Evaluations

Checkov supports the evaluation of variables, found in Terraform expressions. Variables are declared in .tf files, where each variable has an identifying name, a description, and an optional default value.

Checkov collects the default values of variables and assigns them to their corresponding references in Terraform expressions.

The advantage of variable evaluation is to cover optional scenarios, in which a forbidden value of a variable, is set inside a Terraform resource configuration. In that scenario, the resource would maybe not meet with certain security compliance.

Example

Recall the CKV_AWS_20 check, which validates if an S3 Bucket has an ACL defined which allows public access:

class S3PublicACL(BaseResourceCheck):
    def __init__(self):
        name = "S3 Bucket has an ACL defined which allows public access."
        id = "CKV_AWS_20"
        supported_resources = ['aws_s3_bucket']
        categories = [CheckCategories.GENERAL_SECURITY]
        super().__init__(name=name, id=id, categories=categories, supported_resources=supported_resources)

    def scan_resource_conf(self, conf):
        """
            Looks for ACL configuration at aws_s3_bucket:
            https://www.terraform.io/docs/providers/aws/r/s3_bucket.html
        :param conf: aws_s3_bucket configuration
        :return: <CheckResult>
        """
        if 'acl' in conf.keys():
            acl_block = conf['acl']
            if acl_block in [["public-read"],["public-read-write"],["website"]]:
                return CheckResult.FAILED
        return CheckResult.PASSED

Suppose the following Terraform configuration:

# ./main.tf
resource "aws_s3_bucket" "my_bucket" {
  region        = var.region
  bucket        = local.bucket_name
  acl           = var.acl
  force_destroy = true
}

and the following variable file:

# ./variables.tf

variable "bucket_name" {
  default = "MyBucket"
}

variable "acl" {
  default = "public-read"
}

variable "region" {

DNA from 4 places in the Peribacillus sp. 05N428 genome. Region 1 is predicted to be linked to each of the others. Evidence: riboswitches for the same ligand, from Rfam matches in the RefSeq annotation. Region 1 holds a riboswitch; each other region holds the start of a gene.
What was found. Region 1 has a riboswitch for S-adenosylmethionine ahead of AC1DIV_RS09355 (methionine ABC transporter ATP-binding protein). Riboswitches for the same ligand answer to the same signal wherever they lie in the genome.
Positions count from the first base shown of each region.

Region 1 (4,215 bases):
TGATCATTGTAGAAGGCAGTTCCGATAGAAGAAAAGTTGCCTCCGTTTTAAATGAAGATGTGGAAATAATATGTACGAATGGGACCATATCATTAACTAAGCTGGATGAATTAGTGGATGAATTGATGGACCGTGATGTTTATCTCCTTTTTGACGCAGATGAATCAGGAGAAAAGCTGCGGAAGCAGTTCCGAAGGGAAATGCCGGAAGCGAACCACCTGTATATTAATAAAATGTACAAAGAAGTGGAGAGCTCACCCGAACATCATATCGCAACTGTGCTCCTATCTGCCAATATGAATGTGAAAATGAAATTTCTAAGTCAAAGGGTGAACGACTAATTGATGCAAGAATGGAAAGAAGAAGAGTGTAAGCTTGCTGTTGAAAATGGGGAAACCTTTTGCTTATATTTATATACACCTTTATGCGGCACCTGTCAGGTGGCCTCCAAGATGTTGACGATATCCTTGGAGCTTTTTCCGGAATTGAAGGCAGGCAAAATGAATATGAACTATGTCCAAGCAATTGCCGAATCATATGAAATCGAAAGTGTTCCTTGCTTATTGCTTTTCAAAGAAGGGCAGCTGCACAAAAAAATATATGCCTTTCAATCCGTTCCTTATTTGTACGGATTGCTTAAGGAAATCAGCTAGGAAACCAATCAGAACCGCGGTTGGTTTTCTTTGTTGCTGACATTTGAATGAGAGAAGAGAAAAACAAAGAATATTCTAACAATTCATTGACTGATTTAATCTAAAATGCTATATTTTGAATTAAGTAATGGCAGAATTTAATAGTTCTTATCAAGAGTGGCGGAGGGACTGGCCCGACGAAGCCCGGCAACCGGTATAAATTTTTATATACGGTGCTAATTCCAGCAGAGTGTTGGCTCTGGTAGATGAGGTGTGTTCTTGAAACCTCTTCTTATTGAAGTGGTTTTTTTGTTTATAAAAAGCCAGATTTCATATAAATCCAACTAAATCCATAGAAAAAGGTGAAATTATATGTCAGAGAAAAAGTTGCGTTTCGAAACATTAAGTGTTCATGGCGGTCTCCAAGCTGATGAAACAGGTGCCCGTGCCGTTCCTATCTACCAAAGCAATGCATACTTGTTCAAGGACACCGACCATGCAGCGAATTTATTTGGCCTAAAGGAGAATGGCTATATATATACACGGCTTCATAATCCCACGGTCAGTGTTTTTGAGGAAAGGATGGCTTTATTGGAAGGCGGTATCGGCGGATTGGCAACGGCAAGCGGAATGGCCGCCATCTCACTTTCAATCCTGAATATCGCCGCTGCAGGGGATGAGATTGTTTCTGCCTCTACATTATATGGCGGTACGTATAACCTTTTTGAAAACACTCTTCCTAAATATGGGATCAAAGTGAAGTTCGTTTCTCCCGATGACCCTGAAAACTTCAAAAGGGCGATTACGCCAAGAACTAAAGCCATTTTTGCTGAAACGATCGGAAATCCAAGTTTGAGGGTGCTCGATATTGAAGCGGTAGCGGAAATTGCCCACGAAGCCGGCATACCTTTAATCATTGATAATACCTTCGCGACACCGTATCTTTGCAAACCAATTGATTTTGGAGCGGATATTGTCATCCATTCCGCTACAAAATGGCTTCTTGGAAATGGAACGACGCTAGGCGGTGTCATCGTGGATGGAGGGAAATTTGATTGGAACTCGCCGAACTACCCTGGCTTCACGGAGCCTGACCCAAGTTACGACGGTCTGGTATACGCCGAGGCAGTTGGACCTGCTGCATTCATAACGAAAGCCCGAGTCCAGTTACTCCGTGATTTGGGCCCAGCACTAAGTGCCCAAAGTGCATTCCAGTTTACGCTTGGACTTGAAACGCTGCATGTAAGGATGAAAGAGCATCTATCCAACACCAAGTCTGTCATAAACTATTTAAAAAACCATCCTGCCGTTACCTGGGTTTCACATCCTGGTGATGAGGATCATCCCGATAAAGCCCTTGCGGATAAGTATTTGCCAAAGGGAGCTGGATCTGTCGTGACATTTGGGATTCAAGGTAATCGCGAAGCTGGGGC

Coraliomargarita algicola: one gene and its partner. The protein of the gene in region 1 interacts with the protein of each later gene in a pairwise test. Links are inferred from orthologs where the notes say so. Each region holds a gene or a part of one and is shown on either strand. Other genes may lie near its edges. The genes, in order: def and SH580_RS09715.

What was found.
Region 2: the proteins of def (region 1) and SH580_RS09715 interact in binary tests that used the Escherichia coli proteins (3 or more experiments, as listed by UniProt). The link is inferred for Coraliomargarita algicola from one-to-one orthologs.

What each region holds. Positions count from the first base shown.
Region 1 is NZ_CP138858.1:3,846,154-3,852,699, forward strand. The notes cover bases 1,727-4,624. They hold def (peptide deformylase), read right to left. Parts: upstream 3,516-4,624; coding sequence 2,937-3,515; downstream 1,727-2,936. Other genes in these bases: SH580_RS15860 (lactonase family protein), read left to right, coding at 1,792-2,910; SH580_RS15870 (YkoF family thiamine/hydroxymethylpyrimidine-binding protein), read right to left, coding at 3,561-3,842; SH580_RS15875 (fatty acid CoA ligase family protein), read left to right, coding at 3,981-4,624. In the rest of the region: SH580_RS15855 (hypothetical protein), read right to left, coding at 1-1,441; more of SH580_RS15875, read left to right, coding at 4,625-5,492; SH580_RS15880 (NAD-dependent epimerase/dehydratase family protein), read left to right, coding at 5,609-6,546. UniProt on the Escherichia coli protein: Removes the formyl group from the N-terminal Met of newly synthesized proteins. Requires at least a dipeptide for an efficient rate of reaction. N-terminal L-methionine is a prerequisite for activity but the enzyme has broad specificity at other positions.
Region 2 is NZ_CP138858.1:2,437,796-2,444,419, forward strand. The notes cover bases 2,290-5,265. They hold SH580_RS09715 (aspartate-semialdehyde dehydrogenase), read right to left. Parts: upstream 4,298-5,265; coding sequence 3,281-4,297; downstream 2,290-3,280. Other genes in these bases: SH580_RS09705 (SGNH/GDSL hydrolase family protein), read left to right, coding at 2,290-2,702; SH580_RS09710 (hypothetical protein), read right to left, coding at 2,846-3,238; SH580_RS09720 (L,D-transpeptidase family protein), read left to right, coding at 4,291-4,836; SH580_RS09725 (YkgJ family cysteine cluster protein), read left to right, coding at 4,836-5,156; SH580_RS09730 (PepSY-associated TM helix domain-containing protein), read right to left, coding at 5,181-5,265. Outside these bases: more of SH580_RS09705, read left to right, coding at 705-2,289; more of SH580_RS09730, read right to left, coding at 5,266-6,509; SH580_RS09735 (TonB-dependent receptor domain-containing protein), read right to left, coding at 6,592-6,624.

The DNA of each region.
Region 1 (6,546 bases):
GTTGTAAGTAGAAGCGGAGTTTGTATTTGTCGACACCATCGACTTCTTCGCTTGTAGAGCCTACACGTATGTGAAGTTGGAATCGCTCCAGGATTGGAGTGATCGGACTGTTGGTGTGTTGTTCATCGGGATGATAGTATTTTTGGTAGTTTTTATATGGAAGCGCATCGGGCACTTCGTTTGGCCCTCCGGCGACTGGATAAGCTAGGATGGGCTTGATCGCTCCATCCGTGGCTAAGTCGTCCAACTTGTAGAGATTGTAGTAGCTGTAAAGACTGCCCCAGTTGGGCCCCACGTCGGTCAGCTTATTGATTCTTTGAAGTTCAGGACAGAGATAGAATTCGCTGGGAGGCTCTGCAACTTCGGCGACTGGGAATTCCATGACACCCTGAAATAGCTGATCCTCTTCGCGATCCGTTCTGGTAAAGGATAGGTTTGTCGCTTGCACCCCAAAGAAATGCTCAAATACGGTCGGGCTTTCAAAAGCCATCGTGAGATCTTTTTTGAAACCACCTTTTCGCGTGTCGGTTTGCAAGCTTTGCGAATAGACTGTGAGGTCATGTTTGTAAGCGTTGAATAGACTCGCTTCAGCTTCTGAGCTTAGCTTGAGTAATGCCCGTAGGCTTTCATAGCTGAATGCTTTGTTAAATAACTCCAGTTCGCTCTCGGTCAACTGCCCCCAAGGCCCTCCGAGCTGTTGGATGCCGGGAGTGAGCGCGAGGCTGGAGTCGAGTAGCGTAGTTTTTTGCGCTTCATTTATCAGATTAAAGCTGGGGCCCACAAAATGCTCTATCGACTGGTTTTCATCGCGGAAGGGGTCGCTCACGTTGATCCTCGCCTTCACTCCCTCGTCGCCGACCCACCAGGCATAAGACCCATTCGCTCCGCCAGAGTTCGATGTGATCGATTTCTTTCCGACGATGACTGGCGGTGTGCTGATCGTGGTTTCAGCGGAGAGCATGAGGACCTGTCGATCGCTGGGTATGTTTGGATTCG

default = "us-west-2"
}

### CLI output

Checkov would evaluate var.acl variable to public-acl, resulting the check to fail:

> checkov -d .
...
Check: CKV_AWS_20: "S3 Bucket has an ACL defined which allows public access."
	FAILED for resource: aws_s3_bucket.my_bucket
	File: /main.tf:24-29

		24 | resource "aws_s3_bucket" "my_bucket" {
		25 |   region        = var.region
		26 |   bucket        = local.bucket_name
		27 |   acl           = var.acl
		28 |   force_destroy = true
		29 | }
	Variable acl (of /variables.tf) evaluated to value "public-acl" in expression: acl = ${var.acl}
	Variable region (of /variables.tf) evaluated to value "us-west-2" in expression: region = ${var.region}

To make the check pass, the value of var.acl needs to be set to private as follows:

# ./variables.tf
...
variable "acl" {
  default = "private"
}

The check result would then pass:

Check: CKV_AWS_20: "S3 Bucket has an ACL defined which allows public access."
	PASSED for resource: aws_s3_bucket.template_bucket
	File: /main.tf:24-29

	Variable acl (of /variables.tf) evaluated to value "public-acl" in expression: acl = ${var.acl}
	Variable region (of /variables.tf) evaluated to value "us-west-2" in expression: region = ${var.region}

JSON Output

If available, each PASSED/FAILED check contains the evaluation information, which contains all the variables who were evaluated.

Each variable contains it’s variable source file path, the evaluated value and the expressions in which it was referenced:

evaluations: {
  '<var_name>': {
    'var_file': '<variable_file_relative_path>',
    'value': '<value>',
    'definitions': [
      {
        'definition_name': 'name',
        'definition_expression': '${var.customer_name}_group',
        'definition_path': 'resource/0/aws_cognito_user_group/user_group/name/0'
      },
      {
        'definition_name': 'description',
        'definition_expression': '${var.customer_name} user group',
        'definition_path': 'resource/0/aws_cognito_user_group/user_group/description/0'
      }
    ]
  },
  ...
}

Further Terraform Concepts

Scanning third party Terraform modules

Third party Terraform modules often reduce complexity for deploying services made up of many objects.

For example, the third party EKS module by howdio reduces the terraform required to the nine lines below, however, in doing so abstracts the terraform configuration away from a regular Checkov scan on the current directory.

module "eks" {
  source = "howdio/eks/aws"

  name        = "examplecluster"
  default_vpc = true

  enable_kubectl   = true
  enable_dashboard = true
}

To ensure coverage of objects within these modules, you can instruct checkov to scan the .terraform directory, after a terraform init, which will have retrieved the third party modules and any associated .tf files.

terraform init
checkov -d . # Your TF files.
checkov -d .terraform # Module TF files.

module-scanning-screenshot

It is worth noting however, when scanning the .terraform directory, Checkov cannot differentiate between third party and internally written modules, however, you will gain scanning coverage for all of them.